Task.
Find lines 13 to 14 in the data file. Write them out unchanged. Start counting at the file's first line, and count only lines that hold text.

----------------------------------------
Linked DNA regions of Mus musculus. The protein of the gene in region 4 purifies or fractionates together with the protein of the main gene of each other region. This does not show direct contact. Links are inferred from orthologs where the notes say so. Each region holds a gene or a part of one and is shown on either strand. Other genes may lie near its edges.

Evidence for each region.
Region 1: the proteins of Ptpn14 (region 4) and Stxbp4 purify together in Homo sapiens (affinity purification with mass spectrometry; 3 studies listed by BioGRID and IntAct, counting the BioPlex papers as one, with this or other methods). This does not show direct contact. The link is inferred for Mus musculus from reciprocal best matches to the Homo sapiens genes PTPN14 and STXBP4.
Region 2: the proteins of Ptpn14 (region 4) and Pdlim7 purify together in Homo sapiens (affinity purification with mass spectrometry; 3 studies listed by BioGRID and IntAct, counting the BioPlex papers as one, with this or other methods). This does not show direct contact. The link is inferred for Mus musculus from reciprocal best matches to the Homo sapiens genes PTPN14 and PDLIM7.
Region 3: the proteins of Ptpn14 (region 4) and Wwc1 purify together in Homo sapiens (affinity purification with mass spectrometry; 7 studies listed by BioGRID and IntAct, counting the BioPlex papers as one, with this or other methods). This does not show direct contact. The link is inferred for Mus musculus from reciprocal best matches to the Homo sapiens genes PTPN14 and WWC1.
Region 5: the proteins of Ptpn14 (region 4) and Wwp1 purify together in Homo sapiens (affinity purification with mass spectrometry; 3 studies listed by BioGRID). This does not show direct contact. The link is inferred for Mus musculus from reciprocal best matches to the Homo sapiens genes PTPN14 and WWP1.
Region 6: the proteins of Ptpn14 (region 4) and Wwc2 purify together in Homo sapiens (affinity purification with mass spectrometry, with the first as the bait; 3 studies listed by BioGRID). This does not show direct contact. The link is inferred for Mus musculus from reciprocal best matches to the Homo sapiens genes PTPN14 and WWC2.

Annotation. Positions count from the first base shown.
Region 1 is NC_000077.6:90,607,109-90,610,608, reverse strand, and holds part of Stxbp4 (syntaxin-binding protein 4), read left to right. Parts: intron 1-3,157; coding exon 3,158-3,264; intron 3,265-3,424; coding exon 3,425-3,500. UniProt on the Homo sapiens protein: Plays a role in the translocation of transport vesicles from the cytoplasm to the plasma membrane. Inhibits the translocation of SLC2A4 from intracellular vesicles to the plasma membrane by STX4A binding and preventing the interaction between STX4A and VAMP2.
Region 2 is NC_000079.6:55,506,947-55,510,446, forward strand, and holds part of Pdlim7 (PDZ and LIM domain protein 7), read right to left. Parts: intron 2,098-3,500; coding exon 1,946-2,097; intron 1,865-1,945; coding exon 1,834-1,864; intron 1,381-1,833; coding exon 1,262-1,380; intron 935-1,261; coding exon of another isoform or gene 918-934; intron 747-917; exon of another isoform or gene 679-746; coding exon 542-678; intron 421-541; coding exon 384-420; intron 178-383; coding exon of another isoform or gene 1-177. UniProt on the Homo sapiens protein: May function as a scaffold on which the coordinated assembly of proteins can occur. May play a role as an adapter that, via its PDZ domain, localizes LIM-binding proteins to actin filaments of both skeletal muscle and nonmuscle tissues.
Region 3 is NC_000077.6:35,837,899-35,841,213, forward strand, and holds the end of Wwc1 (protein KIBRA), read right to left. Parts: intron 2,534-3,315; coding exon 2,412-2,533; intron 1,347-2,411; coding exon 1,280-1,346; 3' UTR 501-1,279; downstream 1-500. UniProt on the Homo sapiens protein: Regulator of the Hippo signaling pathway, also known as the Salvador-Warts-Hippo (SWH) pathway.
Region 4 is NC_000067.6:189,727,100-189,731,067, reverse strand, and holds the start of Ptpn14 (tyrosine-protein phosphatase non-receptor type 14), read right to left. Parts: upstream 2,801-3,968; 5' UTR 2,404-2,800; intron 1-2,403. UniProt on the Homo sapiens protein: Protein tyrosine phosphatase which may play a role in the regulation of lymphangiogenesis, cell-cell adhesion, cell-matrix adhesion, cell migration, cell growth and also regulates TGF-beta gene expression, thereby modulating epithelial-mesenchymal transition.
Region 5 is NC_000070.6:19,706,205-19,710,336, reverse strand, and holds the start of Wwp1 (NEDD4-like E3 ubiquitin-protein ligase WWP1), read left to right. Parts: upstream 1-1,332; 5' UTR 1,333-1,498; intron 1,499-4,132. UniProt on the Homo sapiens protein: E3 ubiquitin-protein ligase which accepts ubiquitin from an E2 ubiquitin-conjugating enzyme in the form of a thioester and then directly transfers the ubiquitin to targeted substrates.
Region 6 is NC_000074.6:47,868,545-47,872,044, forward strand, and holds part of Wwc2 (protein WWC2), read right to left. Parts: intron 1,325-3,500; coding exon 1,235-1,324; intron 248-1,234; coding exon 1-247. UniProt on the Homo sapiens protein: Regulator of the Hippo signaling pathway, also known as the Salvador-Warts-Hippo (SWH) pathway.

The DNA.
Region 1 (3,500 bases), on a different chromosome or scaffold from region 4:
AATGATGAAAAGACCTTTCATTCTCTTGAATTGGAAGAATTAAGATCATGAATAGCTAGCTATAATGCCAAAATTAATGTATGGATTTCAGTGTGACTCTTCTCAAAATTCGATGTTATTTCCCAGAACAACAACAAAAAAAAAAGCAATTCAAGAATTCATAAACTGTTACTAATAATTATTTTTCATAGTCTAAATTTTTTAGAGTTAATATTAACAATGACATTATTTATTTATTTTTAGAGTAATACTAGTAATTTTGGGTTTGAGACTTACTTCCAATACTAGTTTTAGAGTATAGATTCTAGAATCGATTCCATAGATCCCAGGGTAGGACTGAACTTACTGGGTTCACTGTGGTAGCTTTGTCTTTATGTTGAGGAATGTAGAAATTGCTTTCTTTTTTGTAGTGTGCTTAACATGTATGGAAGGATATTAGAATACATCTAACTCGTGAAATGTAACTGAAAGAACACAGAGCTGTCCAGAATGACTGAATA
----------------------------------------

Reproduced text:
Region 5 is NC_000070.6:19,706,205-19,710,336, reverse strand, and holds the start of Wwp1 (NEDD4-like E3 ubiquitin-protein ligase WWP1), read left to right. Parts: upstream 1-1,332; 5' UTR 1,333-1,498; intron 1,499-4,132. UniProt on the Homo sapiens protein: E3 ubiquitin-protein ligase which accepts ubiquitin from an E2 ubiquitin-conjugating enzyme in the form of a thioester and then directly transfers the ubiquitin to targeted substrates.
Region 6 is NC_000074.6:47,868,545-47,872,044, forward strand, and holds part of Wwc2 (protein WWC2), read right to left. Parts: intron 1,325-3,500; coding exon 1,235-1,324; intron 248-1,234; coding exon 1-247. UniProt on the Homo sapiens protein: Regulator of the Hippo signaling pathway, also known as the Salvador-Warts-Hippo (SWH) pathway.